It’s time to get personal, folks. For the past week, I have been experiencing random dizzy spells (for lack of a better word) and lightheadedness. Last Saturday, I felt so dizzy, I had to have my friend Elizabeth come over and sit with me, for fear that I might pass out and no one would know. Thursday at work, it got so bad that I had to excuse myself and go home at lunchtime. As I left in tears, I started to panic, thinking about going to the doctor and being poked and prodded to see what was wrong with me. You see, I have a pathological fear of needles. This has been going on ever since the first time I had to have blood drawn and almost passed out. By now, my fear is so great it’s not even funny to joke about or possible to be lighthearted about. As I sat at home, weighing the pros and cons of visiting my family physician, I started to hyperventilate and shake, getting tingly feelings in my arms and legs, a sense of panic and loss of control. However, my mom convinced me that I needed to visit the doctor, to make sure that I was okay.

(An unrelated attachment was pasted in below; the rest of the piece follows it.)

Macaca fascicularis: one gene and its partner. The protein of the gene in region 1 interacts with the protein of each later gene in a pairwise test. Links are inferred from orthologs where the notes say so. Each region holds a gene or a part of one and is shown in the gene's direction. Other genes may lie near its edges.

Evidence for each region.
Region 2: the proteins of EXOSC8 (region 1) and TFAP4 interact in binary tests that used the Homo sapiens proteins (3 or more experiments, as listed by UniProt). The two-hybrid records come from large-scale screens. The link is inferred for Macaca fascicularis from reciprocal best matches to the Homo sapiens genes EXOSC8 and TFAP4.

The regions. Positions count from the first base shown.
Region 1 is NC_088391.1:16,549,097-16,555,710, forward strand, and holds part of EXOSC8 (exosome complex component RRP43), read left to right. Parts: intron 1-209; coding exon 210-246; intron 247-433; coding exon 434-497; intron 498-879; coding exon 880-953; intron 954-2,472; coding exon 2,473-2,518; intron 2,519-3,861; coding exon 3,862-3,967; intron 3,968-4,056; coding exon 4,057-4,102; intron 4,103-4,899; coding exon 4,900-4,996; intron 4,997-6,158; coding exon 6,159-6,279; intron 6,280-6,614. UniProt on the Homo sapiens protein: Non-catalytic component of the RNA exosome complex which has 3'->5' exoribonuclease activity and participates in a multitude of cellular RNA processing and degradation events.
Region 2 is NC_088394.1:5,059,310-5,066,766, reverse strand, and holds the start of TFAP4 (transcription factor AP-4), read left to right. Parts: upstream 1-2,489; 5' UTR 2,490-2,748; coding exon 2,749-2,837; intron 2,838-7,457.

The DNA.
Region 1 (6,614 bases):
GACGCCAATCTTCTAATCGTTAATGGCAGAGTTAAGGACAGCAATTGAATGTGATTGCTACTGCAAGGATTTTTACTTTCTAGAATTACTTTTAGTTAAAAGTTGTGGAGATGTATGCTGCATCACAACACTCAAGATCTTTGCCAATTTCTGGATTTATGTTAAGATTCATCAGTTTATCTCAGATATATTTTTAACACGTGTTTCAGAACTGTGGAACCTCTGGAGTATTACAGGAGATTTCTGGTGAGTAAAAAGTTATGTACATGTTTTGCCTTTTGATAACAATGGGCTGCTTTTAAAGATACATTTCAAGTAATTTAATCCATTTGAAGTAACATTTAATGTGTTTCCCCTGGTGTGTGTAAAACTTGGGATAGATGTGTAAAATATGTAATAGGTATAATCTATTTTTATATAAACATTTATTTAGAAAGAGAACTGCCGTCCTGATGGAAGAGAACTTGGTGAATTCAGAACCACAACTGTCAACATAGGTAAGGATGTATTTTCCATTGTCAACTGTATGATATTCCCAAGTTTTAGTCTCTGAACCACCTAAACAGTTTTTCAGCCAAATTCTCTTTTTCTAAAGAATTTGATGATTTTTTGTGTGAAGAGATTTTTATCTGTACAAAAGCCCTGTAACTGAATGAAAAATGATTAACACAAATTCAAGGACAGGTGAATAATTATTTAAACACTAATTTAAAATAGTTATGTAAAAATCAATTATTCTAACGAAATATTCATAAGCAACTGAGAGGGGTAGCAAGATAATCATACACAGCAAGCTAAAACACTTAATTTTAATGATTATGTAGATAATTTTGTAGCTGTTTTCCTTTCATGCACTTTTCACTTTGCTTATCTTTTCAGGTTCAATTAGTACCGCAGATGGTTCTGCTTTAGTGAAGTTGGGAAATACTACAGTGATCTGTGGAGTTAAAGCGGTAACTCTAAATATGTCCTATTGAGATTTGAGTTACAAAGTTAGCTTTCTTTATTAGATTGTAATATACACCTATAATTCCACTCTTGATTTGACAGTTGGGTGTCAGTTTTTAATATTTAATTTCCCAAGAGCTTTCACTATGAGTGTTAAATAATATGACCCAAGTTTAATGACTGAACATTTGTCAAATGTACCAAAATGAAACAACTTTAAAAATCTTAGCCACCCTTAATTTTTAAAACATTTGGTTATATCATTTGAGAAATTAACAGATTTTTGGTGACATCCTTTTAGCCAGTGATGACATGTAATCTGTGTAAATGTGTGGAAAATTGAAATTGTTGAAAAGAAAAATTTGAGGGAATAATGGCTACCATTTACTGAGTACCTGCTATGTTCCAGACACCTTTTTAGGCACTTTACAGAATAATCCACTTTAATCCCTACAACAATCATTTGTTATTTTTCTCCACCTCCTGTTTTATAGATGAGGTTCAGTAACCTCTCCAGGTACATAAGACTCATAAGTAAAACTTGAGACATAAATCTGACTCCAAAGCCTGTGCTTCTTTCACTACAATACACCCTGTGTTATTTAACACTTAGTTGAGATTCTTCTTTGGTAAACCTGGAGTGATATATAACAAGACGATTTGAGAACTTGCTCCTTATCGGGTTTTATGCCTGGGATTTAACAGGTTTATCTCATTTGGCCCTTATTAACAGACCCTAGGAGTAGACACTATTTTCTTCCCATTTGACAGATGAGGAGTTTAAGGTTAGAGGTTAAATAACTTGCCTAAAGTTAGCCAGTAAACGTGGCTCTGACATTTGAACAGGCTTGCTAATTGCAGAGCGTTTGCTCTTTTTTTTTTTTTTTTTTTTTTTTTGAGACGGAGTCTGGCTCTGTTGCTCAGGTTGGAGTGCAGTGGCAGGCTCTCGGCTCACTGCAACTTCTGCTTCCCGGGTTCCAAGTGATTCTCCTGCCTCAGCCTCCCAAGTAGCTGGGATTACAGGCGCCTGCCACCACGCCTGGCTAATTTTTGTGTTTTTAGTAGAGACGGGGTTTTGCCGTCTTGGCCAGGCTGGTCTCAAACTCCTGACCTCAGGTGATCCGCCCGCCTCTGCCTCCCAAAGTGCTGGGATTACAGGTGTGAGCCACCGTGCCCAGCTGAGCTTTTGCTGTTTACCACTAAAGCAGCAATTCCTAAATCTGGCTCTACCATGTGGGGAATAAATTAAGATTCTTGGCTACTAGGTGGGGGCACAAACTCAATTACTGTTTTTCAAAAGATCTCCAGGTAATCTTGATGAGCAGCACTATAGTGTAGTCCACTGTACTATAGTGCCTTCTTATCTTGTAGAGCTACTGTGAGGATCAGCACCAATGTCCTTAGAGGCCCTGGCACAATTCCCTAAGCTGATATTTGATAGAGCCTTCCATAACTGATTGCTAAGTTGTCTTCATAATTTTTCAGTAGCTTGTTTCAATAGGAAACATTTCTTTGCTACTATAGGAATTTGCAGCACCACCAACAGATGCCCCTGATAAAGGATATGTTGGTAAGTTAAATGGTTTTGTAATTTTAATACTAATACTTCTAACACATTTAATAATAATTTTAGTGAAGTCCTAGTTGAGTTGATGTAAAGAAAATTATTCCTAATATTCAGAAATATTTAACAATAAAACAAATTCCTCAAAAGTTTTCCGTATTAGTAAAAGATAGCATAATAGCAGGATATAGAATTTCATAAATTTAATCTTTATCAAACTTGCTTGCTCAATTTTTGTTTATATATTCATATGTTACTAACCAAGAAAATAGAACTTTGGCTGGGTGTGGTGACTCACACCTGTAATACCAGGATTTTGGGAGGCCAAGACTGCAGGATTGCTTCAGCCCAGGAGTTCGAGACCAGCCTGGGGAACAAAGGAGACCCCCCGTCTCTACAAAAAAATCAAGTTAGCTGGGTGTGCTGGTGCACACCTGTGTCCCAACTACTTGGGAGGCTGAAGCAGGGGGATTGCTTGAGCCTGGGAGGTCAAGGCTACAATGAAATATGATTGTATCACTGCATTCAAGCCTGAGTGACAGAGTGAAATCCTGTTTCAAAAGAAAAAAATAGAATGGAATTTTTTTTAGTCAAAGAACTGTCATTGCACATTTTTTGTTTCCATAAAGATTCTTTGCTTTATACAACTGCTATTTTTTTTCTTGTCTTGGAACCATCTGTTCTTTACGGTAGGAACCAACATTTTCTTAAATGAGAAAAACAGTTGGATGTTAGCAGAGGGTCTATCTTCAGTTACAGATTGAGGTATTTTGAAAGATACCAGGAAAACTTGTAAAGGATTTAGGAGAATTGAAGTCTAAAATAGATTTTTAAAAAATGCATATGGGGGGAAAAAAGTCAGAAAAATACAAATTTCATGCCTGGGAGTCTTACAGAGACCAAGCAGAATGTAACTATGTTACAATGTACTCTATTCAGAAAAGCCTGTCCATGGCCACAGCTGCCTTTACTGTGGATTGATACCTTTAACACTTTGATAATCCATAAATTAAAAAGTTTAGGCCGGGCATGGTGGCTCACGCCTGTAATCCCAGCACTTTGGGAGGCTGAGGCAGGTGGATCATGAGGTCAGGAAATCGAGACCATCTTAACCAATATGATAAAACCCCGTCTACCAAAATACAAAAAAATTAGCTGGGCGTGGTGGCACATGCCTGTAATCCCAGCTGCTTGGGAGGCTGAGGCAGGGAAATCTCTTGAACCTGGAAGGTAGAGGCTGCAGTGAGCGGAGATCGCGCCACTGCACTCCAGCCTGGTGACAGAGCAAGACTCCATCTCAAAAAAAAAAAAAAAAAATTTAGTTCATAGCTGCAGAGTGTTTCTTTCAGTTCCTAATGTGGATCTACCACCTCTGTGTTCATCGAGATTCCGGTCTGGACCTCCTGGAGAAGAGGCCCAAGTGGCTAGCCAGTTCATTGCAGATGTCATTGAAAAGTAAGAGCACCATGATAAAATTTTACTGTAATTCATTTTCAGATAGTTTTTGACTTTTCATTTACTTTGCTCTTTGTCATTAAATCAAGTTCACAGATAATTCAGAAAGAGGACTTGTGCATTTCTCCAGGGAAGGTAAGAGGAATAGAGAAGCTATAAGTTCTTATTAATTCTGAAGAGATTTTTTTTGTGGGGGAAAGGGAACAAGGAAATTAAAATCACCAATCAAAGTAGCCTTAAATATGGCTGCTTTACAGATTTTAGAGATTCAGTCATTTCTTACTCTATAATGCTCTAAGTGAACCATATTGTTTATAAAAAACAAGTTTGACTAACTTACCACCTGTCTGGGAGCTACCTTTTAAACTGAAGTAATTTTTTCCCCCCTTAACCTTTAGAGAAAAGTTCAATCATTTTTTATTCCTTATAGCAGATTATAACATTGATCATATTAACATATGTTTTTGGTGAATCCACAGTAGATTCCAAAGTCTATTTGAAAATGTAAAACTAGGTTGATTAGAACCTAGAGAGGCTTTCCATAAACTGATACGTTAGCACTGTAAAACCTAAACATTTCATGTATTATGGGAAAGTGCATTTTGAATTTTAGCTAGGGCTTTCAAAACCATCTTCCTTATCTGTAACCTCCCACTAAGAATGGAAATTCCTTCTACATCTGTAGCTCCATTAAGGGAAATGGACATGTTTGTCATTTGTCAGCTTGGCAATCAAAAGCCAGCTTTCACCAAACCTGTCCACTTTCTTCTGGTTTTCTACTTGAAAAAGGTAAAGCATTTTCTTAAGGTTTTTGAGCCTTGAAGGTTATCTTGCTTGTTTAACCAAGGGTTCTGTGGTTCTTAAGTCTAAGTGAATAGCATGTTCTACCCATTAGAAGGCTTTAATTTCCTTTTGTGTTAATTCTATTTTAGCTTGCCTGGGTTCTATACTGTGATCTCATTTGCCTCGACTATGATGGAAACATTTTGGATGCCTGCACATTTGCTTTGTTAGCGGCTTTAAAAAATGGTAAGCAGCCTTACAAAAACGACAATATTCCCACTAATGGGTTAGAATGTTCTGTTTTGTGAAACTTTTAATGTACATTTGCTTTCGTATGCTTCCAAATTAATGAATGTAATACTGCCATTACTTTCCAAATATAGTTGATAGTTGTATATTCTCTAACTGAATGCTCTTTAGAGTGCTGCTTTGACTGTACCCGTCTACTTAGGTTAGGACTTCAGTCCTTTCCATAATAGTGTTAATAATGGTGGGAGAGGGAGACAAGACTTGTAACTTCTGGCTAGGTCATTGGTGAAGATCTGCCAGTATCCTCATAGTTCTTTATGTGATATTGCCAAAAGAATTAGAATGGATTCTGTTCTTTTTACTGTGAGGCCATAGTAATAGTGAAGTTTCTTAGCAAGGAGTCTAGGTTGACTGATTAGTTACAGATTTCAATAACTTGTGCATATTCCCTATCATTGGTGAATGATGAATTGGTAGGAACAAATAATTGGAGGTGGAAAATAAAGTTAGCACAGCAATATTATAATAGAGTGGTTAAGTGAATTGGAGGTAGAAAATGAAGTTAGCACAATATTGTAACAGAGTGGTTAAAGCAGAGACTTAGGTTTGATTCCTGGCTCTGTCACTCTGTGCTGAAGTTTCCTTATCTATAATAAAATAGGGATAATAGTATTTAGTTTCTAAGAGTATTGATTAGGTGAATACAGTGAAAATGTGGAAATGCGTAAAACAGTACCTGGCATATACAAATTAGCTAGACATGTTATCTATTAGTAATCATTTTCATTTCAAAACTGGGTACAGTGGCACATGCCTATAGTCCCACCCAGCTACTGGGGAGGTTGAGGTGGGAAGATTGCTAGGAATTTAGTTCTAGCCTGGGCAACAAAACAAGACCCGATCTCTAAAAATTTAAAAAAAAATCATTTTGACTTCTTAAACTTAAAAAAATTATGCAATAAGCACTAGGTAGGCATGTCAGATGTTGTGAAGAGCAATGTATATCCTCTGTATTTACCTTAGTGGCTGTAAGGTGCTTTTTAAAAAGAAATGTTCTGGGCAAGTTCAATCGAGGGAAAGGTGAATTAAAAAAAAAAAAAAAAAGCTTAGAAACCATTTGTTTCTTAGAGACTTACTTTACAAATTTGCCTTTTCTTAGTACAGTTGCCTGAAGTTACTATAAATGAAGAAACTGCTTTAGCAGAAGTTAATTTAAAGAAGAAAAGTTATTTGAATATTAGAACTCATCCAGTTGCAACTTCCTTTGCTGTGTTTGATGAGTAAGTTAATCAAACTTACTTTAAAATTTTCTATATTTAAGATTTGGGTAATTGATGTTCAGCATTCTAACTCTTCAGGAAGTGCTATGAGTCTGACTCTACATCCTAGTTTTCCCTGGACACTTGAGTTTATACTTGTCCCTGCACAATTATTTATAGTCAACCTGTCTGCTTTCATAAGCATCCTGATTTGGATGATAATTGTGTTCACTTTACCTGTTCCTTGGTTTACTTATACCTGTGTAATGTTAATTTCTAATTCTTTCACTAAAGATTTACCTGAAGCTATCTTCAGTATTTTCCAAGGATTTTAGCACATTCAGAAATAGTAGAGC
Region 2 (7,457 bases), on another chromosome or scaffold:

Walking into the doctor’s office, I felt like passing out (the fear, again) thinking about possibly needing blood work. But as my doctor explained what I was experiencing and informed me that I would not, in fact, need blood work that day, my heart rate started slowing down and my stomach began to rest easy. Turns out that a lot of people have been experiencing a type of vertigo caused by allergens getting into the inner ear and blocking the cochlea, which controls your body’s balance. Not such a big deal after all. He wrote a prescription for an antihistamine and called it good.
Now, you would think this would be the end. For me, apparently not. I have spent the past two days wearing myself out blocking thoughts of needles and doctor visits. Sleep has been a welcome remedy, as it is much easier to check out than try to deal with the nausea and shaking. Trying to convince myself that needles are a helpful instrument and I will not, in fact, die from them, is no easy task. Let’s hope for some light at the end of the tunnel.